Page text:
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Re: Are private gymnasiums a complete solution or just a small remedy?

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Indeed. Music and/or Drawing still part of the curriculum, a number of foreign languages lessons per week and that even for the Natural Sciences profile for instance.

These kids have a fantastic opportunity. I like this system. They have all the time ahead after Matura to specialise in something.
It's definitely an amazing thing to have access to and I am glad that I did, but it was not for me, my skills are very one-sided and I didn't know that I had ADHD at the time. If your kid is almost savant level smart in one particular area to the detriment of another, it might not work, the British system is much better for that. Even a private gymnasium here in Switzerland will not allow you to opt out of something completely, the expectation is for you to have a well-rounded education.
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  #49  
Old 05.05.2021, 15:04
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Re: Are private gymnasiums a complete solution or just a small remedy?

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PRIVATE is good.

(...)

If your kids are not academics, if they get stressed out by the constant testing regime. If they feel intimidated by the brighter kids. If they growing up more slowly and prefer video games to education and getting pushed into the lower streams, then the private system may work better for you.

OVERALL.
Well if thats the case, why push the kids into academia at all?
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Old 05.05.2021, 21:36
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Re: Are private gymnasiums a complete solution or just a small remedy?

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Indeed. Music and/or Drawing still part of the curriculum, a number of foreign languages lessons per week and that even for the Natural Sciences profile for instance.

These kids have a fantastic opportunity. I like this system. They have all the time ahead after Matura to specialise in something.
Agree, I was a dunce in maths (still am), but had to do it at A’Level as it was required in order to do my physics (there I apparently got the top UK grade that year). So I did Art as my 5th. My parents had nothing at all to do with my decisions.

Here, my daughter did English in the Gymi as one of her chosen subjects . Anyway didn‘t stop her from getting honours in both her bachelors and masters.

I believe that it‘s important to inform yourself as a parent about ALL options and possibilities, and to be able to support your child in finding their own way through their own choices. It shouldn‘t be a drama for the child (although it might be a drama for the parent attempting to make sure they have all the right information here in Switzerland). That I found really hard.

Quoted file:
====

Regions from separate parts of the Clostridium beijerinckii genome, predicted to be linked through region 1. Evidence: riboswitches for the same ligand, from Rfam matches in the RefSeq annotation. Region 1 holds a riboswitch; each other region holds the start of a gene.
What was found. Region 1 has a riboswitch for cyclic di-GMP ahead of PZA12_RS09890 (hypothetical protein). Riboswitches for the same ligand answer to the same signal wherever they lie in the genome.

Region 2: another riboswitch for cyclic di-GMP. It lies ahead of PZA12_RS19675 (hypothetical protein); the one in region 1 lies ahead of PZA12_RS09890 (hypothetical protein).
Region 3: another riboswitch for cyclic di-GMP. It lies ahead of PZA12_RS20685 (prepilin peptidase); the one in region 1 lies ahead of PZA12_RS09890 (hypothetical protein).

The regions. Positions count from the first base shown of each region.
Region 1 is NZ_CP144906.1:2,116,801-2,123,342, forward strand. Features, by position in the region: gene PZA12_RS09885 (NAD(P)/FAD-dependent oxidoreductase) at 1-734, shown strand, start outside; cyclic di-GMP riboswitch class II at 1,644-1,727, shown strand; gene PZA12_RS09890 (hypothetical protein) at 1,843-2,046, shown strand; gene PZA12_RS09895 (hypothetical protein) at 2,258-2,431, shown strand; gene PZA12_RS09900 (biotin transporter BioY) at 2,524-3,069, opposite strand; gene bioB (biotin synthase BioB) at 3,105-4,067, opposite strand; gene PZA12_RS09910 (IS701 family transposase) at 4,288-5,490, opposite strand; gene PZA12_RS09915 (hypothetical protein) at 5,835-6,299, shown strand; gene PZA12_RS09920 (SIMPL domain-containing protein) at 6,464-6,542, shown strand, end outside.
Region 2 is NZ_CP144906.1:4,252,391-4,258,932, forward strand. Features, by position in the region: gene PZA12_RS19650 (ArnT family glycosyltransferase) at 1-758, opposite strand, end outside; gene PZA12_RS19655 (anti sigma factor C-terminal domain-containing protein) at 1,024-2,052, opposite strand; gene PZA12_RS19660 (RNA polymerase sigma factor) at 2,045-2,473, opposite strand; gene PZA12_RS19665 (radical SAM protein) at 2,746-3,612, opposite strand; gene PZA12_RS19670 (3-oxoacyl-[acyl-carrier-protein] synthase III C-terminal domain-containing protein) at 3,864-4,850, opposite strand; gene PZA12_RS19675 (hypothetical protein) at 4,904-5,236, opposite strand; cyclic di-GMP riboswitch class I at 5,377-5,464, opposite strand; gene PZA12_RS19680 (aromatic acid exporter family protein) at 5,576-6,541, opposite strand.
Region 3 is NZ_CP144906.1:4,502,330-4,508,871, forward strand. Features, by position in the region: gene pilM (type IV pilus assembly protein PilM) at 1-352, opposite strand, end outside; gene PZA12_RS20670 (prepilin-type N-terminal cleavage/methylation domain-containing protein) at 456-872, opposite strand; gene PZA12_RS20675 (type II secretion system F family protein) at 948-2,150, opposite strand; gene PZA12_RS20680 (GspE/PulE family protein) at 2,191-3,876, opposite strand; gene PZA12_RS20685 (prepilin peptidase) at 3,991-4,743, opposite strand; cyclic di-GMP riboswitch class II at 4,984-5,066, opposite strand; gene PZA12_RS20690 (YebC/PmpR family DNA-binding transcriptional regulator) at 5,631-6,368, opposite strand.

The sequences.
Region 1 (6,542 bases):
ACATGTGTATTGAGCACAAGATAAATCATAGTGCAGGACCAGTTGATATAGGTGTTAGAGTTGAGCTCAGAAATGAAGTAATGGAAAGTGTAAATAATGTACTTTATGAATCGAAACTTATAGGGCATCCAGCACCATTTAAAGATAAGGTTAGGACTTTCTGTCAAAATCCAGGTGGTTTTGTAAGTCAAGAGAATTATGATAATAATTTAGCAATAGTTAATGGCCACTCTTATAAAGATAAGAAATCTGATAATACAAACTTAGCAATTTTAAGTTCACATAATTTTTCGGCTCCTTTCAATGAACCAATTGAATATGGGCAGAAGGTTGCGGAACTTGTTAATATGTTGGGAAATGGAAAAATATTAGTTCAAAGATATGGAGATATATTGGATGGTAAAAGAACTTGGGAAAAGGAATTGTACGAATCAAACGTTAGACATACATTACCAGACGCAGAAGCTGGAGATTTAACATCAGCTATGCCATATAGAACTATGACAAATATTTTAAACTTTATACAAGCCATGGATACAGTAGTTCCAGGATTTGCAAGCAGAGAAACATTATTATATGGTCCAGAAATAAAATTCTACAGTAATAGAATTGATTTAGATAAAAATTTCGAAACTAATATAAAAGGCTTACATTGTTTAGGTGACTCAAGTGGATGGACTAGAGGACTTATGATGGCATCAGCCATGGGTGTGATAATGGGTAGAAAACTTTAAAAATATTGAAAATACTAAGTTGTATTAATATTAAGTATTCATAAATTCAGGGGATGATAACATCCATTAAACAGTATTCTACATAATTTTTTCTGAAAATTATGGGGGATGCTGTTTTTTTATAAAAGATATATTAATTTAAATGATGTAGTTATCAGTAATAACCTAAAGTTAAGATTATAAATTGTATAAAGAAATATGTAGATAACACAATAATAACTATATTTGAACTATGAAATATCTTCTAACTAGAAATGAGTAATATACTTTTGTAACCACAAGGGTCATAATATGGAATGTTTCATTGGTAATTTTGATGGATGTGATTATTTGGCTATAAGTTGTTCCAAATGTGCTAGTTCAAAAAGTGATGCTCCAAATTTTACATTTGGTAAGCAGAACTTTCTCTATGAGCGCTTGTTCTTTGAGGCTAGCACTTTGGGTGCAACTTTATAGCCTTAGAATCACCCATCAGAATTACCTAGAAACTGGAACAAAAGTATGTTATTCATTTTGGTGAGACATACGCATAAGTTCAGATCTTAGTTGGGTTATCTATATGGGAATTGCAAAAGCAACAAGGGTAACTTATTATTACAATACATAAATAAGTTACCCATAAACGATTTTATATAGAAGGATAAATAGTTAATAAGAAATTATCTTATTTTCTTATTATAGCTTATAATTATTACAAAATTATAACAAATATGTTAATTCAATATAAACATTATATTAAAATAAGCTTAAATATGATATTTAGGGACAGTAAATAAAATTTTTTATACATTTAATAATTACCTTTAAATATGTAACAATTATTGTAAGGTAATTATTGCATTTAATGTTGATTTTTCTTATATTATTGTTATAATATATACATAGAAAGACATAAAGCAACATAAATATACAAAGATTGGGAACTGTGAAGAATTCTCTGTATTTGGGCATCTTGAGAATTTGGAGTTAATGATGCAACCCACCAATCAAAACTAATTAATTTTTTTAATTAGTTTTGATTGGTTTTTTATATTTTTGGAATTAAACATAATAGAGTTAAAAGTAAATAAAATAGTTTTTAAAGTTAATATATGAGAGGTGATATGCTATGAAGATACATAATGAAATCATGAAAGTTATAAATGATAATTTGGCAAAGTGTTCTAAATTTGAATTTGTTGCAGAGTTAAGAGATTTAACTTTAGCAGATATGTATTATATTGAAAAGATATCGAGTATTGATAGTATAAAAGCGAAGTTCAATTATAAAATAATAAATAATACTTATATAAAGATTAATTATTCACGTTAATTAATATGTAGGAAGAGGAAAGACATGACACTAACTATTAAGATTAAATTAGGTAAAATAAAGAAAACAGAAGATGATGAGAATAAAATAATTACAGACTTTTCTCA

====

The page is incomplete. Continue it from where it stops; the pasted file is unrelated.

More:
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Old 05.05.2021, 22:41
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Re: Are private gymnasiums a complete solution or just a small remedy?

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In basel the access to gymi is based on the marks of the 6th grade including sport, music and art (although at a lower weight). If you don’t make to the higher stream at Sek then it is very difficult to move up (statistics say so). As the numbers of students attending gymi is still too high for the politicians they establish year by year rules to reduce the number: at the beginning only the final grades were valid, now the grades must be sufficient in the first and second. The infilormation is available https://www.edubs.ch/publikationen/z...20%20V1_kl.pdf
Including the details about accesses to Gymnasium by nationality and mother tongue.
Sport. Phew. I feel for you.

It is true that in Switzerland, the educational background of their parents influences children‘s chance of getting a good education, more so than in other countries. OTOH we know an African refugee who passed the Gymiprüfung, and one from Pakistan who came here as an unaccompanied minor and is just finishing up his Berufsmatur. I have always wondered whether it is quite fair to compare the chances of students in the very diverse country ours has become with, say, Poland or Finland, where the student body is far more homogenous in terms both of culture and of language.

As for the number of students being kept low for political reasons: Every Zürcher SP member I know says so but the numbers have yet to convince me. https://www.bfs.admin.ch/bfsstatic/d...4715808/master TD2 lists the Maturitätsquote by canton for every year since 1980. The numbers are rising. In BS, they did so quite steeply until recently, when they reached a plateau at a little less than 50%. Zurich‘s are lower.